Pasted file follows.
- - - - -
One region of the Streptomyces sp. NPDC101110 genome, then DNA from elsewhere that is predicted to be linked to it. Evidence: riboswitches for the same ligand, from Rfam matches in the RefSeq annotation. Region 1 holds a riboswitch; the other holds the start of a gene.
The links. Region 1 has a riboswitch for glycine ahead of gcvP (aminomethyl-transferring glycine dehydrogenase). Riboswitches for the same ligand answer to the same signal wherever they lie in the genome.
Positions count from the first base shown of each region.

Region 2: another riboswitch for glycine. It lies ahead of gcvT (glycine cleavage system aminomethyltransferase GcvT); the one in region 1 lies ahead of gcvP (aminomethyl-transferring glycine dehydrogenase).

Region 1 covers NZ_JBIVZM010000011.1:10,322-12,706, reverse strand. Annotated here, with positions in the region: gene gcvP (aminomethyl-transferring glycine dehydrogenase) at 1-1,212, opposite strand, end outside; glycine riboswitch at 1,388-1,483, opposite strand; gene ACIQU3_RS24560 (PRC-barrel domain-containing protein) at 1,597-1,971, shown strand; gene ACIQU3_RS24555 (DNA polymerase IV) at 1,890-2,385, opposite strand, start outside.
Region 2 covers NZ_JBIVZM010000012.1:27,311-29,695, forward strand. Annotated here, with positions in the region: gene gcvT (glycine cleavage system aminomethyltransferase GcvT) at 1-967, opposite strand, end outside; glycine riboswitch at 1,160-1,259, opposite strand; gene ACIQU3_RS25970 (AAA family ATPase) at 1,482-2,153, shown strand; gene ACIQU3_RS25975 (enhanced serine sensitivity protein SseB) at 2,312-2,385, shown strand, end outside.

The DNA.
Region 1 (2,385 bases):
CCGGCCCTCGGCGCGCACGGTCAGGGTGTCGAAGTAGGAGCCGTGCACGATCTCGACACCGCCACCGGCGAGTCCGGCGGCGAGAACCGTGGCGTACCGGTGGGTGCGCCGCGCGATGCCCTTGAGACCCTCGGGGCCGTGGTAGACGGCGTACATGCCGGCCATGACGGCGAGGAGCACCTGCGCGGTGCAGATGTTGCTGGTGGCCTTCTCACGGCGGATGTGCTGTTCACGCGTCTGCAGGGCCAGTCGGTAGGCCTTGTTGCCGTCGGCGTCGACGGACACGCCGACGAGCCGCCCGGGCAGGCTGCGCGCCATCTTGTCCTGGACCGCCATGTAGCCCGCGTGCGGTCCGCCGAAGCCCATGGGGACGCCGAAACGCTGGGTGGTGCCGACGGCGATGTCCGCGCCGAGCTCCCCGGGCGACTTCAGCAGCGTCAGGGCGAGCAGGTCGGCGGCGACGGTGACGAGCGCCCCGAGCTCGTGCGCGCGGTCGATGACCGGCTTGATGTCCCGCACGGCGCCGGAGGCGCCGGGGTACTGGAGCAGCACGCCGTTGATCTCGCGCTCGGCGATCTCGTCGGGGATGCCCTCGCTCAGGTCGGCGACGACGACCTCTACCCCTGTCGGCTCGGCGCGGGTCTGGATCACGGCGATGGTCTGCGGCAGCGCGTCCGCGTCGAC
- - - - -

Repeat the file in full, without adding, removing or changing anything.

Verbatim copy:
One region of the Streptomyces sp. NPDC101110 genome, then DNA from elsewhere that is predicted to be linked to it. Evidence: riboswitches for the same ligand, from Rfam matches in the RefSeq annotation. Region 1 holds a riboswitch; the other holds the start of a gene.
The links. Region 1 has a riboswitch for glycine ahead of gcvP (aminomethyl-transferring glycine dehydrogenase). Riboswitches for the same ligand answer to the same signal wherever they lie in the genome.
Positions count from the first base shown of each region.

Region 2: another riboswitch for glycine. It lies ahead of gcvT (glycine cleavage system aminomethyltransferase GcvT); the one in region 1 lies ahead of gcvP (aminomethyl-transferring glycine dehydrogenase).

Region 1 covers NZ_JBIVZM010000011.1:10,322-12,706, reverse strand. Annotated here, with positions in the region: gene gcvP (aminomethyl-transferring glycine dehydrogenase) at 1-1,212, opposite strand, end outside; glycine riboswitch at 1,388-1,483, opposite strand; gene ACIQU3_RS24560 (PRC-barrel domain-containing protein) at 1,597-1,971, shown strand; gene ACIQU3_RS24555 (DNA polymerase IV) at 1,890-2,385, opposite strand, start outside.
Region 2 covers NZ_JBIVZM010000012.1:27,311-29,695, forward strand. Annotated here, with positions in the region: gene gcvT (glycine cleavage system aminomethyltransferase GcvT) at 1-967, opposite strand, end outside; glycine riboswitch at 1,160-1,259, opposite strand; gene ACIQU3_RS25970 (AAA family ATPase) at 1,482-2,153, shown strand; gene ACIQU3_RS25975 (enhanced serine sensitivity protein SseB) at 2,312-2,385, shown strand, end outside.

The DNA.
Region 1 (2,385 bases):
CCGGCCCTCGGCGCGCACGGTCAGGGTGTCGAAGTAGGAGCCGTGCACGATCTCGACACCGCCACCGGCGAGTCCGGCGGCGAGAACCGTGGCGTACCGGTGGGTGCGCCGCGCGATGCCCTTGAGACCCTCGGGGCCGTGGTAGACGGCGTACATGCCGGCCATGACGGCGAGGAGCACCTGCGCGGTGCAGATGTTGCTGGTGGCCTTCTCACGGCGGATGTGCTGTTCACGCGTCTGCAGGGCCAGTCGGTAGGCCTTGTTGCCGTCGGCGTCGACGGACACGCCGACGAGCCGCCCGGGCAGGCTGCGCGCCATCTTGTCCTGGACCGCCATGTAGCCCGCGTGCGGTCCGCCGAAGCCCATGGGGACGCCGAAACGCTGGGTGGTGCCGACGGCGATGTCCGCGCCGAGCTCCCCGGGCGACTTCAGCAGCGTCAGGGCGAGCAGGTCGGCGGCGACGGTGACGAGCGCCCCGAGCTCGTGCGCGCGGTCGATGACCGGCTTGATGTCCCGCACGGCGCCGGAGGCGCCGGGGTACTGGAGCAGCACGCCGTTGATCTCGCGCTCGGCGATCTCGTCGGGGATGCCCTCGCTCAGGTCGGCGACGACGACCTCTACCCCTGTCGGCTCGGCGCGGGTCTGGATCACGGCGATGGTCTGCGGCAGCGCGTCCGCGTCGAC